The recent [dyed oranges] incident has caused a lot of uproar.
It is said that whenever you touch an orange, your hands will turn red.
At first glance, it is really scary. Many people expressed their concern.
Can I still eat this orange?
Will you be poisoned after eating?
Don’t worry, let’s talk about this today.
Where did you get the orange peel color?
The color of orange peel mainly comes from carotenoids, and the color of flowers and fruits of plants in nature often comes from them (such as tomatoes, peppers, calendula, etc.).
The color difference of oranges is not due to the different content of carotenoids, but mainly due to the different proportion of carotenoids.
Artificial color mixing to make orange peel look better?
Sometimes, naturally grown oranges may not look good, for example.
- The ripening time inside and outside oranges is not synchronized, the pulp is ripe, and the epidermis is still blue. Climate causes the synthesis of orange epidermis pigment to lag behind.
At this time, manufacturers will use some [auxiliary means] in order to make their oranges look good:
- The more common method is to use some growth regulators (such as ethylene) during fruit ripening. Thiosulfate was added.
These methods can help the fruit ripen and turn yellow, and can also make the fruit bigger and have higher sugar content.
If used reasonably, it can really turn the epidermis yellow without affecting the internal quality of oranges. However, if the amount of ethylene is too large, it is easy to cause fruit dehydration, pedicle browning and peeling off, and accelerate decay.
What is the color fading?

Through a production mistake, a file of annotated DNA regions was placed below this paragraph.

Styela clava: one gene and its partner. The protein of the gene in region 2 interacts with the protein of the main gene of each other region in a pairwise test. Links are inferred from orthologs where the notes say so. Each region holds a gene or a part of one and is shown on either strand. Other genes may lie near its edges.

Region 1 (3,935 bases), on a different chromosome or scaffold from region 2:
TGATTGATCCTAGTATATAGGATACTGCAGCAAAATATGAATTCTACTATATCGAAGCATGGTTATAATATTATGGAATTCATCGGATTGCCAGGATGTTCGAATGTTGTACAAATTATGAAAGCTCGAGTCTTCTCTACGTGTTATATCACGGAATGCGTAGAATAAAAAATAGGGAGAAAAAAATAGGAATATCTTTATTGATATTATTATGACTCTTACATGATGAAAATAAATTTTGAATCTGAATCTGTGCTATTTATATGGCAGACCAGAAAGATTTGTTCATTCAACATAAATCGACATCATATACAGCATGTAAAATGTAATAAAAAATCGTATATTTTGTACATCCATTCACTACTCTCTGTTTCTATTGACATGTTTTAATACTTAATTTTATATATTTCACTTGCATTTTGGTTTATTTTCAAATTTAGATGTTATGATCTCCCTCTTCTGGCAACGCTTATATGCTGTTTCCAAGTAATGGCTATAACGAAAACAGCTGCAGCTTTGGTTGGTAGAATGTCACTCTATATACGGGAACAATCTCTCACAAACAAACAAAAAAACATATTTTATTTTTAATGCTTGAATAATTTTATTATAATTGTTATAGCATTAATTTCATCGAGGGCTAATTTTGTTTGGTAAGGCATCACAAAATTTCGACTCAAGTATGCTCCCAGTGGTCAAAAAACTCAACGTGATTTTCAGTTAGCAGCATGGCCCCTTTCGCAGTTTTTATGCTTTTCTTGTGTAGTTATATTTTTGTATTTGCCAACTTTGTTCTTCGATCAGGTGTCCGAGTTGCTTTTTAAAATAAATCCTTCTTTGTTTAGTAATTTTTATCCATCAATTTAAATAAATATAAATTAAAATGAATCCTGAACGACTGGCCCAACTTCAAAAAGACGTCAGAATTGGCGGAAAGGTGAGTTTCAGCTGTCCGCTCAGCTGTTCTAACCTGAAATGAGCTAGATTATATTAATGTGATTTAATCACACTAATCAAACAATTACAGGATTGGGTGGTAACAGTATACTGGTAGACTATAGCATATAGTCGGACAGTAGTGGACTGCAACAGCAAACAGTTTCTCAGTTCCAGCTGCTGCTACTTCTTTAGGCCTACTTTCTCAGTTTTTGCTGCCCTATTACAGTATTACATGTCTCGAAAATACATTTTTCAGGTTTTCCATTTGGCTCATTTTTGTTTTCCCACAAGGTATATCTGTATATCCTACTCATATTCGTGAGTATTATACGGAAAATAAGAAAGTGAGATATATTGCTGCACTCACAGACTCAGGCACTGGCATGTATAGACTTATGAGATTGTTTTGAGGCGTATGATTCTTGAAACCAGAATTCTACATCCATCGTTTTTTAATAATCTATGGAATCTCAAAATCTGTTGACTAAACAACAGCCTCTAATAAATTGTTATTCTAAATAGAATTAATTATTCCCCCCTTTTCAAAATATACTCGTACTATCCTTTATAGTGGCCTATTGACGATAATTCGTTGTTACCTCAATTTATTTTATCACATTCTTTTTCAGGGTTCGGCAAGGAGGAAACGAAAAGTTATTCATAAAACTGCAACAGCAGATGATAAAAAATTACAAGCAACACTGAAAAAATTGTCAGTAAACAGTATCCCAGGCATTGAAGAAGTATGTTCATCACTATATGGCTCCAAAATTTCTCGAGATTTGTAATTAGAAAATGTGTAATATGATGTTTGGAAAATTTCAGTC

The growth regulator mentioned earlier belongs to normal agricultural technology, but some unscrupulous merchants pick the fruits before they are ripe in order to grab the market and sell them at high prices, and then treat them in a simpler and rougher way-dyeing.
As for how to distinguish carotenoids from dyeing, there is only one way-
Touch it with your hand.
Carotenoids are fat soluble and exist in the oily components of orange peel. They will not fade when touched by hand. Even peeling oranges, it is impossible to dye your hands red.
It is almost certain that the “hand touching orange turns red” on the Internet uses pigment.
Moreover, many unscrupulous merchants will not use edible pigment with good intentions, after all, it is expensive. Industrial pigments are cheap and sufficient in quantity, such as Sudan Red, Atomic Red, Rhodamine B, Para Red, Orange 2, etc.
Dyed oranges, eat or not?
In fact, it is possible.
First of all, the amount of all pigments and dyes is very small.
In fact, the amount of pigment used in this [dyeing] is relatively small, because if it is used too much, it will be helpful, so the harm to health is not very great.
Take the famous Sudanese red duck eggs of that year as an example. Only when you eat about 1,000 eggs a day can you cause cancer.
However, even if [eating nothing] is still illegal.
Secondly, the surface of orange peel is oily and dye is difficult to penetrate.
If the orange you bought is suspected to be dyed, it is also a pity to throw it away. You may as well clean it first, peel it before eating it.
Finally, when buying oranges, try not to buy them from stall vendors.
Since you can see it by touching it, then you can touch it.
If your hands really turn red, you can walk away, call 12331 to report it, and then watch law enforcement officers fight unscrupulous vendors.